In an interview with a public radio station in Nevada Friday, Senate Majority Leader Harry Reid (D-NV) indicated that the weak-tea filibuster reforms Senate Republicans agreed to last January may not be the last round of reforms during the current Congress — at least if Senate Republicans continue to filibuster judges without good reason or consequence. During the interview, Reid threatened to invoke a process championed by Senate Republicans in 2005 in order to change the Senate’s broken rules and end conservative roadblocks against judicial confirmations:
“All within the sound of my voice, including my Democratic senators and the Republican senators who I serve with, should understand that we as a body have the power on any given day to change the rules with a simple majority, and I will do that if necessary,” Reid said on Nevada Public Radio.
Reid last year adopted the position that rules could be changed using a simple majority — instead of a filibuster-proof majority — if done on the first day of the legislative session. But these recent comments appear to signal that he believes he has an even broader ability to reshape the chamber’s rules. . . . “I’m a very patient man. Last Congress and this Congress, we had the opportunity to make some big changes. We made changes, but the time will tell whether they’re big enough. I’m going to wait and build a case,” Reid said. “If the Republicans in the Senate don’t start approving some judges and don’t start helping get some of these nominations done, then we’re going to have to take more action.”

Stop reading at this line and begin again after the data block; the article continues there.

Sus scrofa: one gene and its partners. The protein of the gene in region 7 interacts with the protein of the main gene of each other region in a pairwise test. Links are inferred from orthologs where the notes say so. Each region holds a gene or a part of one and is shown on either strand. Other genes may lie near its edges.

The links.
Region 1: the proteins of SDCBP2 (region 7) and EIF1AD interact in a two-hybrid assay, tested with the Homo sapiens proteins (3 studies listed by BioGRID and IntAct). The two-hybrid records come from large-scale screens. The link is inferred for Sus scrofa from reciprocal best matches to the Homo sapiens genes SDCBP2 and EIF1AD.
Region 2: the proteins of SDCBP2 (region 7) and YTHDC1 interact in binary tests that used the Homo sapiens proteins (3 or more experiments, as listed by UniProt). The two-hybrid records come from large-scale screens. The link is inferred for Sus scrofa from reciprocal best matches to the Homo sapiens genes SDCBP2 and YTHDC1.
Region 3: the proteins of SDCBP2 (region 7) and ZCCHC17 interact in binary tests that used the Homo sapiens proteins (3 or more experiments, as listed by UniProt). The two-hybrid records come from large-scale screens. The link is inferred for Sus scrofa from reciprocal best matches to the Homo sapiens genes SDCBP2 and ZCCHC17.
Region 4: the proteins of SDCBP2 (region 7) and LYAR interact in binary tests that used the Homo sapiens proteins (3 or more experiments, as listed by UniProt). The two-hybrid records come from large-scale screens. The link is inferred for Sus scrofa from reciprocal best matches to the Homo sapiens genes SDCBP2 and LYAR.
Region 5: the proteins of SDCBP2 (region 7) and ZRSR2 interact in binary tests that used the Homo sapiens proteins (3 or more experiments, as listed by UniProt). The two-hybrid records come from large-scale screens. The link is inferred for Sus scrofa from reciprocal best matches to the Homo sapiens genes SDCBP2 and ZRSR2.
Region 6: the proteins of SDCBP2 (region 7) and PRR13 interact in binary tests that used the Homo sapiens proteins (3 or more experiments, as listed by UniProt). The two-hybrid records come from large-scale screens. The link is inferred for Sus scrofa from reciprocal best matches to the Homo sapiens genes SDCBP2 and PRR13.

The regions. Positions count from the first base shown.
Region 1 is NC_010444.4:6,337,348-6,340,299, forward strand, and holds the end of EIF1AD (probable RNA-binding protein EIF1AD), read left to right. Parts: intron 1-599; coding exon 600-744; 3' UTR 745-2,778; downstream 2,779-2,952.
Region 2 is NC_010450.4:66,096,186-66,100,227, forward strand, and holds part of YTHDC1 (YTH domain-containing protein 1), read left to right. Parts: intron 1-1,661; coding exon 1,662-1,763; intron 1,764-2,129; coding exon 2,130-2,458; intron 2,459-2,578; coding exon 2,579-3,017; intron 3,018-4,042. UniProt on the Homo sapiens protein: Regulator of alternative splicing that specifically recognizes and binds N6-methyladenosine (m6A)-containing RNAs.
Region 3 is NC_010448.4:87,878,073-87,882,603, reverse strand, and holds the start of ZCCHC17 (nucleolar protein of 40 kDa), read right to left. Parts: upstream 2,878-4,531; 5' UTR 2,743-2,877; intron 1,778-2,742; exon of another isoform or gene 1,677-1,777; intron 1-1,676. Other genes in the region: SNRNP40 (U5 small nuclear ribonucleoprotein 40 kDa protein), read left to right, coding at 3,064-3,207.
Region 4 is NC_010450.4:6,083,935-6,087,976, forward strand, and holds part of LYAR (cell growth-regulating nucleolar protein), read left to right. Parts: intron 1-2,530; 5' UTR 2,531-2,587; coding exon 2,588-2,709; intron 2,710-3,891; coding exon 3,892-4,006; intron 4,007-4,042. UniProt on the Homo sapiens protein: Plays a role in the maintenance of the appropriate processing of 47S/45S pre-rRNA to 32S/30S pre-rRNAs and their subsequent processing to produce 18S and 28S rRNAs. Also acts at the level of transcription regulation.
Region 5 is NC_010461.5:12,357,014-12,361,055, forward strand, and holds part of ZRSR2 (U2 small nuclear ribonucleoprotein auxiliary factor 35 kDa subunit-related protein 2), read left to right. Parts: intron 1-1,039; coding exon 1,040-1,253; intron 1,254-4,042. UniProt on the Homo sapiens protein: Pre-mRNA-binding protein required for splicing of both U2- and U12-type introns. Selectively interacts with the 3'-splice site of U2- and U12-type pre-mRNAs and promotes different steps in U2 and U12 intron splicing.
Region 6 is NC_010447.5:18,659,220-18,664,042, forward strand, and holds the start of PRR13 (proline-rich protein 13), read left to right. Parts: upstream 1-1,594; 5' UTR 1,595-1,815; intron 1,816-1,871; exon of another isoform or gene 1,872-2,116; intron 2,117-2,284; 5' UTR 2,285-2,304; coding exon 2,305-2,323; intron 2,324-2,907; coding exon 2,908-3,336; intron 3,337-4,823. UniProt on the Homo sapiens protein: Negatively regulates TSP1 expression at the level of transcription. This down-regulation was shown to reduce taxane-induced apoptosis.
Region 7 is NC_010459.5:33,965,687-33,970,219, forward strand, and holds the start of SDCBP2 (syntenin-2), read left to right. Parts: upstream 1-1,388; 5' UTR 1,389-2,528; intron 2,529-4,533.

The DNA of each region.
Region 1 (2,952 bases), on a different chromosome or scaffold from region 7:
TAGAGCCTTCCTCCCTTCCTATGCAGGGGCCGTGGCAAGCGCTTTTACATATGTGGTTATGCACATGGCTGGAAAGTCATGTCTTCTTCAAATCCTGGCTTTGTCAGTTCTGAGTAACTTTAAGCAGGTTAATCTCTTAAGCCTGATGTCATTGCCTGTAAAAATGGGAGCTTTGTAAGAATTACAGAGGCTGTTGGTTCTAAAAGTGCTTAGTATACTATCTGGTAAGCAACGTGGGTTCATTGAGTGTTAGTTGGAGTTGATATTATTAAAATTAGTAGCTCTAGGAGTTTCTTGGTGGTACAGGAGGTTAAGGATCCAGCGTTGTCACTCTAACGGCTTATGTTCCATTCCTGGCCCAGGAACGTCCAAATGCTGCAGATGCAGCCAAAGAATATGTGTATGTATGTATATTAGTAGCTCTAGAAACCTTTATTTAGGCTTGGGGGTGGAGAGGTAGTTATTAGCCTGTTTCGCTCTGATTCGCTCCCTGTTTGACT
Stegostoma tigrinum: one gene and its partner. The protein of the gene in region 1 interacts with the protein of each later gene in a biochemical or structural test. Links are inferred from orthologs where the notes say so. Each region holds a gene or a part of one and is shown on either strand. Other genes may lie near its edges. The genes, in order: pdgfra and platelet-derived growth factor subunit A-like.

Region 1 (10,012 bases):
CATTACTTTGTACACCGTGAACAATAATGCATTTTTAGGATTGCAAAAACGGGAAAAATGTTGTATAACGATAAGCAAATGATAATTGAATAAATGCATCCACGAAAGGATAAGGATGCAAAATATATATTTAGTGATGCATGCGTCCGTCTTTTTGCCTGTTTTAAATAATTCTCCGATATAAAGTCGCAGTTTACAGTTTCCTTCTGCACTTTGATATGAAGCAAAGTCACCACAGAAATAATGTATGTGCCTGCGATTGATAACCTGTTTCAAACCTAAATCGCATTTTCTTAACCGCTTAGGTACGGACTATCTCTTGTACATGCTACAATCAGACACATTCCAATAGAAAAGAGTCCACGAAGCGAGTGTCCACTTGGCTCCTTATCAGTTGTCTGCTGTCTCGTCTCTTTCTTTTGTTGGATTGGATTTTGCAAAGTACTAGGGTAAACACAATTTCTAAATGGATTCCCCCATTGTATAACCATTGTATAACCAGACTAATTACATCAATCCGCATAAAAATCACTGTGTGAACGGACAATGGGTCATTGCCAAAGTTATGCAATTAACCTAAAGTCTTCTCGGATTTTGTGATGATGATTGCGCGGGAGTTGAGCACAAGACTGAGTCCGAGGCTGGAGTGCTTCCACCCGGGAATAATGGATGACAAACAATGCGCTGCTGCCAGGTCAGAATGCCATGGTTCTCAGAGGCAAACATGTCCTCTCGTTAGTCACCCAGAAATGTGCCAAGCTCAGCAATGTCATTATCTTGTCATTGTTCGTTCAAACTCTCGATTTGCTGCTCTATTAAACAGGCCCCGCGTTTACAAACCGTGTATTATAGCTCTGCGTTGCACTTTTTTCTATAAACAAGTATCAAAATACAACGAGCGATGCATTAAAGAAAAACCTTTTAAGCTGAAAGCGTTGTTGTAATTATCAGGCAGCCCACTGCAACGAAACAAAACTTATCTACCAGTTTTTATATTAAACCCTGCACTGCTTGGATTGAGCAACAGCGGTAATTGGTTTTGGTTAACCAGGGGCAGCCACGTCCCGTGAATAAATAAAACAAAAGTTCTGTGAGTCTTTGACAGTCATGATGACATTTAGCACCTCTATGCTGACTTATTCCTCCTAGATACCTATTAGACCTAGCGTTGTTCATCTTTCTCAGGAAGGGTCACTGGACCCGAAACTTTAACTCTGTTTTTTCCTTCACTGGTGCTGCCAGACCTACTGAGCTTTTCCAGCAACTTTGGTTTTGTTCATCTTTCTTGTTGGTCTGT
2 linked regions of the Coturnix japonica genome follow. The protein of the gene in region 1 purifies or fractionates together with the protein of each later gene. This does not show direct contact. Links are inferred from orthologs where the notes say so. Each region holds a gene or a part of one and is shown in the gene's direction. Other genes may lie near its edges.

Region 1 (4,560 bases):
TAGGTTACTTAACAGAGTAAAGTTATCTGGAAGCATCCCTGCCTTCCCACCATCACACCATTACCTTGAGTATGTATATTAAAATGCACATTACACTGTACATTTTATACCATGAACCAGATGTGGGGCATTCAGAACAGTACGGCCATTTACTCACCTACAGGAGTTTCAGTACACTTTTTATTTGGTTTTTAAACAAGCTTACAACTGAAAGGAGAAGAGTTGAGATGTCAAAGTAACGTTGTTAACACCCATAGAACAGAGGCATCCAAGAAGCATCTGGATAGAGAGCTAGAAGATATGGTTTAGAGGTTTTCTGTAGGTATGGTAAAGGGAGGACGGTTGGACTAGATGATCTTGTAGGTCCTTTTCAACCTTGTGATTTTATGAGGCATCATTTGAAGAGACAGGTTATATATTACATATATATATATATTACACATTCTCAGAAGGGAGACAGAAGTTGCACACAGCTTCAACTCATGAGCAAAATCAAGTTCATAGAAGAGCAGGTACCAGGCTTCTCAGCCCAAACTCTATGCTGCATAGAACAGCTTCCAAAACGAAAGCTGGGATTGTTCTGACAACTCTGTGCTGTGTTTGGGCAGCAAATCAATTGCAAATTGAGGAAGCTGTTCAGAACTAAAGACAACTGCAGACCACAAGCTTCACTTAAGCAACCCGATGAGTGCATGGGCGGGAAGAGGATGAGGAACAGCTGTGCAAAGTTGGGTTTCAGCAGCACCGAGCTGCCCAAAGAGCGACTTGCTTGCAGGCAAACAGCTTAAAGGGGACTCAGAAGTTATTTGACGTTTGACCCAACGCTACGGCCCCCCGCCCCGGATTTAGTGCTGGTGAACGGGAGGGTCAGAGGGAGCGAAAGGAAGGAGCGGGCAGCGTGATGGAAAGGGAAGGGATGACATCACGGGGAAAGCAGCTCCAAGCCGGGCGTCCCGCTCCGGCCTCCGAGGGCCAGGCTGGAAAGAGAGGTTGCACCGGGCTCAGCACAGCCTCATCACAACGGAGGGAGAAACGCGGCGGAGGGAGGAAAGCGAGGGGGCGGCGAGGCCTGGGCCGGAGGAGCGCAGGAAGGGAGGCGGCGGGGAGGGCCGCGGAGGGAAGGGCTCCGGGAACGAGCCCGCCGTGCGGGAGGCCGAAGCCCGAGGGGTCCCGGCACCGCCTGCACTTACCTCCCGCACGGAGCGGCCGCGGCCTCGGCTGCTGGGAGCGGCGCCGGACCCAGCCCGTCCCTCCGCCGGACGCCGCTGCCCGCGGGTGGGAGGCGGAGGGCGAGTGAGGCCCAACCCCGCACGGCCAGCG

It is certainly good news that Reid appears willing to push more serious filibuster reforms through the Senate, but the ultimate test is whether he and 50 of his Senate colleagues have the resolve to actually pull the trigger on rules changes if Senate Republicans continue to erect barriers to judicial confirmation.
The last time this drama played out, with Democrats and Republicans each playing the opposite role, President Bush nominated several unusually ideological judges to federal appeals courts. These included Priscillia Owen, who took thousands of dollars worth of campaign contributions from Enron when she sat on the Texas Supreme Court, and then wrote an opinion reducing Enron’s taxes by $15 million. And Janice Rogers Brown, who compared liberalism to “slavery” and court decisions upholding the New Deal to a “socialist revolution” before joining the federal bench, and who wrote an opinion suggesting that all labor, business or Wall Street regulation is constitutionally suspect last year.
Nevertheless, few people doubted in 2005 that Senate Republicans were prepared to nuke the filibuster in order to confirm Bush’s slate of nominees, and seven Democratic senators eventually capitulated almost entirely to Republican demands and allowed both Owen and Brown to be confirmed in order to preserve the filibuster. In light of the Senate GOP’s effective use of that filibuster to block much of President Obama’s agenda and nominees, this capitulation now looks even more ill-considered in hindsight than it did at the time it occurred.
President Obama has never nominated anyone as far to the left as Judge Brown is to the right — indeed, it is not clear that anyone other than an avowed communist would fit that bill. Nevertheless, there is a lesson in the 2005 fight that made Brown a federal judge that Reid should take to heart: the best chance of convincing enough Senate Republicans to break with their party and stop filibustering Obama’s judicial nominees is for Reid to first convince them that he will pull the trigger on major rules reform unless they stop hindering the confirmation process.
And if Senate Republicans try to call Reid’s bluff by filibustering another nominee, Reid must show that he wasn’t bluffing.